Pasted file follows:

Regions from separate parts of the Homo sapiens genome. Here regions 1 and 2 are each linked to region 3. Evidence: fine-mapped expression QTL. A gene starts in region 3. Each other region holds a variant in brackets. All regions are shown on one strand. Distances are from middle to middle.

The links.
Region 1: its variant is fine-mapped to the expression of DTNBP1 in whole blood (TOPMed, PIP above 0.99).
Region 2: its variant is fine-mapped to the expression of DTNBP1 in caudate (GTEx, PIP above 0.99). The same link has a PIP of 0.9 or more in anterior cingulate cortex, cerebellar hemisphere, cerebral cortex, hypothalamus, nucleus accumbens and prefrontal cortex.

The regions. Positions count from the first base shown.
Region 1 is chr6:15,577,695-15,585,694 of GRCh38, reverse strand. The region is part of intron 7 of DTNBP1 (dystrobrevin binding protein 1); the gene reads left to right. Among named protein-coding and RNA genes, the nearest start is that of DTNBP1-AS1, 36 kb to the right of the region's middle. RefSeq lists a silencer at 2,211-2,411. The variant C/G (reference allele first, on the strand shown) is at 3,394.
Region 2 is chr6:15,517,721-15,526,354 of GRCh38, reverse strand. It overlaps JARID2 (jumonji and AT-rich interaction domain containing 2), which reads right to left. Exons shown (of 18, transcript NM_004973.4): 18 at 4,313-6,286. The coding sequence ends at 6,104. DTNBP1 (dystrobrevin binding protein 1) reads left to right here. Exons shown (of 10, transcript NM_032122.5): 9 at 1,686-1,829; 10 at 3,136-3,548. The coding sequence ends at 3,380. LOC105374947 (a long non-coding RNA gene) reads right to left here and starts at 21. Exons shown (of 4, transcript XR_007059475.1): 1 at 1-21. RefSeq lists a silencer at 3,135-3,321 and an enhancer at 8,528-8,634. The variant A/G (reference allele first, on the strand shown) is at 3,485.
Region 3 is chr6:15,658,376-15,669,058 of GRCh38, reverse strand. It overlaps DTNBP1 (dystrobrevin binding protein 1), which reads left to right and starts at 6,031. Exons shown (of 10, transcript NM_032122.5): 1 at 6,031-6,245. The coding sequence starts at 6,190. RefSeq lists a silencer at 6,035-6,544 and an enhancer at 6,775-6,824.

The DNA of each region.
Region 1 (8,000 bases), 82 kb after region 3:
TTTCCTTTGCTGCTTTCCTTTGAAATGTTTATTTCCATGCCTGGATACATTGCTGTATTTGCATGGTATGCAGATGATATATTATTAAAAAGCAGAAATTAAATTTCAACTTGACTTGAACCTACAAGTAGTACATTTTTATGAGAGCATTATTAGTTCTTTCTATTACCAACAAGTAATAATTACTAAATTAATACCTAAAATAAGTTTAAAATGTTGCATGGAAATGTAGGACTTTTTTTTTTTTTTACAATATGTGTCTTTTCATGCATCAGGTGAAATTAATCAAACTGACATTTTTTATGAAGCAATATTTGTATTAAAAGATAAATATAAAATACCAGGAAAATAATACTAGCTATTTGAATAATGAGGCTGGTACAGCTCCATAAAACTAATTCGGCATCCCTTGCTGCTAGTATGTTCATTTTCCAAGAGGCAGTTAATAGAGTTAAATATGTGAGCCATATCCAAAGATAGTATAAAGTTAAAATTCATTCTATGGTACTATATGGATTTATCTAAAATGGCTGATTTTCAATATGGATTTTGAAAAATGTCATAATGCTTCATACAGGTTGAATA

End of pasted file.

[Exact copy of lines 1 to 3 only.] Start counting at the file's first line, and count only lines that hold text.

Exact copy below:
Regions from separate parts of the Homo sapiens genome. Here regions 1 and 2 are each linked to region 3. Evidence: fine-mapped expression QTL. A gene starts in region 3. Each other region holds a variant in brackets. All regions are shown on one strand. Distances are from middle to middle.

The links.
Region 1: its variant is fine-mapped to the expression of DTNBP1 in whole blood (TOPMed, PIP above 0.99).